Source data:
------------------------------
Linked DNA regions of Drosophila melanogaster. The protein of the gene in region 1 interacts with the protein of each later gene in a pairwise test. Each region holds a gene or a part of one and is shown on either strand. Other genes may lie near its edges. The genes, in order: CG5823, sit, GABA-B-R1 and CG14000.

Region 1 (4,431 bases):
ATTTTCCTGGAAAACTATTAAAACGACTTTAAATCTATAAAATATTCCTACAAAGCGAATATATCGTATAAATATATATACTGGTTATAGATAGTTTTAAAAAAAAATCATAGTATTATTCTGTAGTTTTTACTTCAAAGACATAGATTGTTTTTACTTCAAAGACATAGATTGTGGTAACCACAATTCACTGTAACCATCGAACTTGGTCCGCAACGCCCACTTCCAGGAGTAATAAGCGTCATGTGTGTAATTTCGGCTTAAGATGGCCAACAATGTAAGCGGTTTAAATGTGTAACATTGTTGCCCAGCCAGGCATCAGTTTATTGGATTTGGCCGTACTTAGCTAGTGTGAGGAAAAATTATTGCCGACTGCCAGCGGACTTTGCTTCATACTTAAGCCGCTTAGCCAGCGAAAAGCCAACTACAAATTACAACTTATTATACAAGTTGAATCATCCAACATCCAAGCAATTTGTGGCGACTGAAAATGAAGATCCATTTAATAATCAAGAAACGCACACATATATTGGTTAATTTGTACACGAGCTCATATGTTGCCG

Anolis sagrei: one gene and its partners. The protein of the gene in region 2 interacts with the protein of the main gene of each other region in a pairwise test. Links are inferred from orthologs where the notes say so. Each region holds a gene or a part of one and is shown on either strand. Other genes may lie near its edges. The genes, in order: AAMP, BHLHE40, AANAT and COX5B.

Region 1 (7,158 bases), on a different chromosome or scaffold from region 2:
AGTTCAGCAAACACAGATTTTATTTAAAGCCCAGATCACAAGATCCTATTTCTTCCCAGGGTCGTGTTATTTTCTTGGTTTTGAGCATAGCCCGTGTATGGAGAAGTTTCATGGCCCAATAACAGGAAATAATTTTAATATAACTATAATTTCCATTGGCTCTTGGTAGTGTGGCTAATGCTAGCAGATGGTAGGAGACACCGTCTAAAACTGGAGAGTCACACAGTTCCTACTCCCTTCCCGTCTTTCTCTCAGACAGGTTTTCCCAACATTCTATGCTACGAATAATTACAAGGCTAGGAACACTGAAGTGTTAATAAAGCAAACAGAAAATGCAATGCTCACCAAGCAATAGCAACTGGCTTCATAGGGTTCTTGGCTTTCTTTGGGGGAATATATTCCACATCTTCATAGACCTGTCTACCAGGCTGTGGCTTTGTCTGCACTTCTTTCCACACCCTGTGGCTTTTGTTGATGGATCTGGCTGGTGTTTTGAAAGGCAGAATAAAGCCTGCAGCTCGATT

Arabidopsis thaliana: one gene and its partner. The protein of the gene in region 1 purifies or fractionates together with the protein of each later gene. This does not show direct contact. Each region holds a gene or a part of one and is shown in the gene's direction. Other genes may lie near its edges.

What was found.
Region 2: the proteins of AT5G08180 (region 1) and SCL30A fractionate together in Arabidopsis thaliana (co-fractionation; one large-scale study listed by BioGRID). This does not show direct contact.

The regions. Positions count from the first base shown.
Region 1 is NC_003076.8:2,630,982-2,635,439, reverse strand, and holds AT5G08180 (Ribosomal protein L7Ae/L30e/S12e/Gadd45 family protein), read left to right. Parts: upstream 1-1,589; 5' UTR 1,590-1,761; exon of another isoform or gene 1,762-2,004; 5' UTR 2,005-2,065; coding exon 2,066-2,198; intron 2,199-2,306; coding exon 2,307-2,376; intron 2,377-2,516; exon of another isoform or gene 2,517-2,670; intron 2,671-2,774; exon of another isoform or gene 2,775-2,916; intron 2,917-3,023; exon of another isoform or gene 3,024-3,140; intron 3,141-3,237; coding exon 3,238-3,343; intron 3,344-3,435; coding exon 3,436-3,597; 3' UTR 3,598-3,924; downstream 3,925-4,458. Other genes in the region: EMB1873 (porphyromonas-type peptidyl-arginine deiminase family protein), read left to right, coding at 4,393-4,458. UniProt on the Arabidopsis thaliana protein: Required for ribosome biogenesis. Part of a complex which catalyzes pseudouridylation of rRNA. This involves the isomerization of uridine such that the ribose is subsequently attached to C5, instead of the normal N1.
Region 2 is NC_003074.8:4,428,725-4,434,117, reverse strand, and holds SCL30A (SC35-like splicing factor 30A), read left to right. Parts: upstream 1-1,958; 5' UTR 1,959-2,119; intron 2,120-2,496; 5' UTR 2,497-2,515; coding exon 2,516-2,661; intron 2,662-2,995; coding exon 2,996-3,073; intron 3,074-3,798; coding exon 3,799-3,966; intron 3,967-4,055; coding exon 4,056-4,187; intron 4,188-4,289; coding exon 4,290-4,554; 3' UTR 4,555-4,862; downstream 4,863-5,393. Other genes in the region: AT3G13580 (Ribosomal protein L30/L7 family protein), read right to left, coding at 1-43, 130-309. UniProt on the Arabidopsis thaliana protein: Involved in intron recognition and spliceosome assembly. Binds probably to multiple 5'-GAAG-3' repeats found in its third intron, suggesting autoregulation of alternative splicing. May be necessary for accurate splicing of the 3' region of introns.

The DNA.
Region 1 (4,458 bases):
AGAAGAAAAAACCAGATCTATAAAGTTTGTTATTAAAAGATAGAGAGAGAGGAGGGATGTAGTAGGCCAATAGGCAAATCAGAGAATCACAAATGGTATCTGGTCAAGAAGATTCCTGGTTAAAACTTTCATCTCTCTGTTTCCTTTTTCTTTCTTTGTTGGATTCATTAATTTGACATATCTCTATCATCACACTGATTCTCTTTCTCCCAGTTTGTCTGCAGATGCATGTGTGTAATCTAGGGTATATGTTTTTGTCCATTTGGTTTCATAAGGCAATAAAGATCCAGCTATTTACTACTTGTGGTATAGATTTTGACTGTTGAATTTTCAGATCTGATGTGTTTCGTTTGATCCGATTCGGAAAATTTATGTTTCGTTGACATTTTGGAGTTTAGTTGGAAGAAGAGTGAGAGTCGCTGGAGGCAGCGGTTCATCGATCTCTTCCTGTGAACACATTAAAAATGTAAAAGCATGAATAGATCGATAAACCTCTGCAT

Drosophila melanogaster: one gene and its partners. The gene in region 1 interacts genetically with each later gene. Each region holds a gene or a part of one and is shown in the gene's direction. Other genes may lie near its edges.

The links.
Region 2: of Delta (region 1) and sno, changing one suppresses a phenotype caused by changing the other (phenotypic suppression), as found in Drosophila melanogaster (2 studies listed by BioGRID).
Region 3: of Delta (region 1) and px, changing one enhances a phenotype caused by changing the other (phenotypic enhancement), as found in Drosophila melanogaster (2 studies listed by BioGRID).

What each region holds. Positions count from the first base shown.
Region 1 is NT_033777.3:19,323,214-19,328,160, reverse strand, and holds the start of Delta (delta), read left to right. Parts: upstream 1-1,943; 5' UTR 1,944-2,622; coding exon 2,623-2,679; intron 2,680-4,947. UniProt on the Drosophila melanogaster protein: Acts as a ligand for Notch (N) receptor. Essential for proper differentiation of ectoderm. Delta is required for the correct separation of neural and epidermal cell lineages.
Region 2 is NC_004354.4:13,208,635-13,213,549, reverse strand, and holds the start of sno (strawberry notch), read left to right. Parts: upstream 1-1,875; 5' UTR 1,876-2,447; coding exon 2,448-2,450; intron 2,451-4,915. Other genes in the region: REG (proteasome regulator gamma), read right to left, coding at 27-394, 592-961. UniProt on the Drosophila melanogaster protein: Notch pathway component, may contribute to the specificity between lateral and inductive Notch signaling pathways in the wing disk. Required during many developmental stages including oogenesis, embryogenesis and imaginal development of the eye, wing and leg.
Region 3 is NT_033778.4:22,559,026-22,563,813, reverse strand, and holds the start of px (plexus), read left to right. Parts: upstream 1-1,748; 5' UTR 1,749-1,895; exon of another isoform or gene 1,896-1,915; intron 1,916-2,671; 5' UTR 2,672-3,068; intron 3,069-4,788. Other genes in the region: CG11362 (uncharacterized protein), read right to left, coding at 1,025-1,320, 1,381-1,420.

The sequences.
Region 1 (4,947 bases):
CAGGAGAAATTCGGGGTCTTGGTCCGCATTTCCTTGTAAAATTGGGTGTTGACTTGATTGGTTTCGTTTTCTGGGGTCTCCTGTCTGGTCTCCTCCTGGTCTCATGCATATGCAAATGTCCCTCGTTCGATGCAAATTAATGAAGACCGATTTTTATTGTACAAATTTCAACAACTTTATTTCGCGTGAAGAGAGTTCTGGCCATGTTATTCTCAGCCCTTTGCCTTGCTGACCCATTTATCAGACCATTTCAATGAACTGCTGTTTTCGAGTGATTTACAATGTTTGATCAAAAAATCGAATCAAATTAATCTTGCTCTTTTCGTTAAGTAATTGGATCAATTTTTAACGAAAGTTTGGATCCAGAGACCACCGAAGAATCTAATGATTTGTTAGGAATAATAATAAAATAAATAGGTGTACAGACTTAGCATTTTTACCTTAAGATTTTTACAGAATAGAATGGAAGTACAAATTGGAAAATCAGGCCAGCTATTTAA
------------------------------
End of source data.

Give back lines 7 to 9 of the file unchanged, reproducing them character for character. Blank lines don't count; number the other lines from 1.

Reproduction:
Arabidopsis thaliana: one gene and its partner. The protein of the gene in region 1 purifies or fractionates together with the protein of each later gene. This does not show direct contact. Each region holds a gene or a part of one and is shown in the gene's direction. Other genes may lie near its edges.

What was found.
Region 2: the proteins of AT5G08180 (region 1) and SCL30A fractionate together in Arabidopsis thaliana (co-fractionation; one large-scale study listed by BioGRID). This does not show direct contact.